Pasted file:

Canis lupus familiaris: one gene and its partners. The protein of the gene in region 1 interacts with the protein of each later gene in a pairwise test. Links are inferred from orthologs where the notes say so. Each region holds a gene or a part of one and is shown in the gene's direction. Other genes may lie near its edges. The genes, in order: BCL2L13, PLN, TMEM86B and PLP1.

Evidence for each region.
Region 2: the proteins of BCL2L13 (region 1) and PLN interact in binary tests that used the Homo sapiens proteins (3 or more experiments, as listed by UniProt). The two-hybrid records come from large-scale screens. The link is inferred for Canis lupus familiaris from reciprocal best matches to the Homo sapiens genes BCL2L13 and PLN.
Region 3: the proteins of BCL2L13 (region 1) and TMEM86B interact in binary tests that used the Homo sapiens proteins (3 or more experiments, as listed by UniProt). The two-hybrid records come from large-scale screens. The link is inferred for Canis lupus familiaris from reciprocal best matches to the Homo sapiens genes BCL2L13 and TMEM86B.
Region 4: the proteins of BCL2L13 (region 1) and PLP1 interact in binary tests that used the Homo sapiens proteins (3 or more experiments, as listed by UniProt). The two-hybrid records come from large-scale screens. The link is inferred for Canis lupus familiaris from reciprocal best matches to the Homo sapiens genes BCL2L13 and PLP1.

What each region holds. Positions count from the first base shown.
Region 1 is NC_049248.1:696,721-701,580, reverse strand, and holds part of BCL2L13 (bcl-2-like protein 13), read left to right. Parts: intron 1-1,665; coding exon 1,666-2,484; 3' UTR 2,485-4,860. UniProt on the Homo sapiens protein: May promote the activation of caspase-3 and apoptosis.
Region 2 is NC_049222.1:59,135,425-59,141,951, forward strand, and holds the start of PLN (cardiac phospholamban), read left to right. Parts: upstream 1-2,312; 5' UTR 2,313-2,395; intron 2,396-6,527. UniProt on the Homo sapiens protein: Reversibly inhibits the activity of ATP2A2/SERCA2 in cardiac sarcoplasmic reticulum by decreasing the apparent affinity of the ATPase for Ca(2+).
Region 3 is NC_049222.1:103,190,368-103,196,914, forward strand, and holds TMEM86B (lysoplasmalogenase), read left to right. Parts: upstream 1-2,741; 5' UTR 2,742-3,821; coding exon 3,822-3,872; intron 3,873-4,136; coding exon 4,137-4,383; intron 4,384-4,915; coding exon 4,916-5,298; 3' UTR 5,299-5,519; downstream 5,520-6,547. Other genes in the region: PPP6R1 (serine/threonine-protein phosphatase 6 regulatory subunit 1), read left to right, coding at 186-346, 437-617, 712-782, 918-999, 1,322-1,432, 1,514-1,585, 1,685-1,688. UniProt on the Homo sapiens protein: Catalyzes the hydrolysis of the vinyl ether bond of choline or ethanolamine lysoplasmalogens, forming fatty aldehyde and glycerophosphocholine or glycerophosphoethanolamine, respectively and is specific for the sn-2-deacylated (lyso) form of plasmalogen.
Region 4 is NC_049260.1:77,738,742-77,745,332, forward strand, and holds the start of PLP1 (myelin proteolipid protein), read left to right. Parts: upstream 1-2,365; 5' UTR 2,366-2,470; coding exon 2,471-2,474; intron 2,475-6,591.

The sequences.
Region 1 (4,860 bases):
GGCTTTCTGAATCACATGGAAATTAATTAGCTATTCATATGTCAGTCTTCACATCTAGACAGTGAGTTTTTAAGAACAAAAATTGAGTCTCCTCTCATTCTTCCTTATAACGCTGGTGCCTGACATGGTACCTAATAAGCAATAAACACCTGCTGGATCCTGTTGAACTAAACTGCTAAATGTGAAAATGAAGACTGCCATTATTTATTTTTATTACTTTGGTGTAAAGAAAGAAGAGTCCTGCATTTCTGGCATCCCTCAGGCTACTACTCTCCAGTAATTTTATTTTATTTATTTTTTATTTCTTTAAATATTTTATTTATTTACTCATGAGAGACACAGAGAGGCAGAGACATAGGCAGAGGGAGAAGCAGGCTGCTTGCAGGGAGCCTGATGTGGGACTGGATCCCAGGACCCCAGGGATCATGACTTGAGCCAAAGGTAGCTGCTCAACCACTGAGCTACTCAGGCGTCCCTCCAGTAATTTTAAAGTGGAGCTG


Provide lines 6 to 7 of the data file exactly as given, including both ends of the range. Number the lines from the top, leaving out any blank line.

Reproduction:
What each region holds. Positions count from the first base shown.
Region 1 is NC_049248.1:696,721-701,580, reverse strand, and holds part of BCL2L13 (bcl-2-like protein 13), read left to right. Parts: intron 1-1,665; coding exon 1,666-2,484; 3' UTR 2,485-4,860. UniProt on the Homo sapiens protein: May promote the activation of caspase-3 and apoptosis.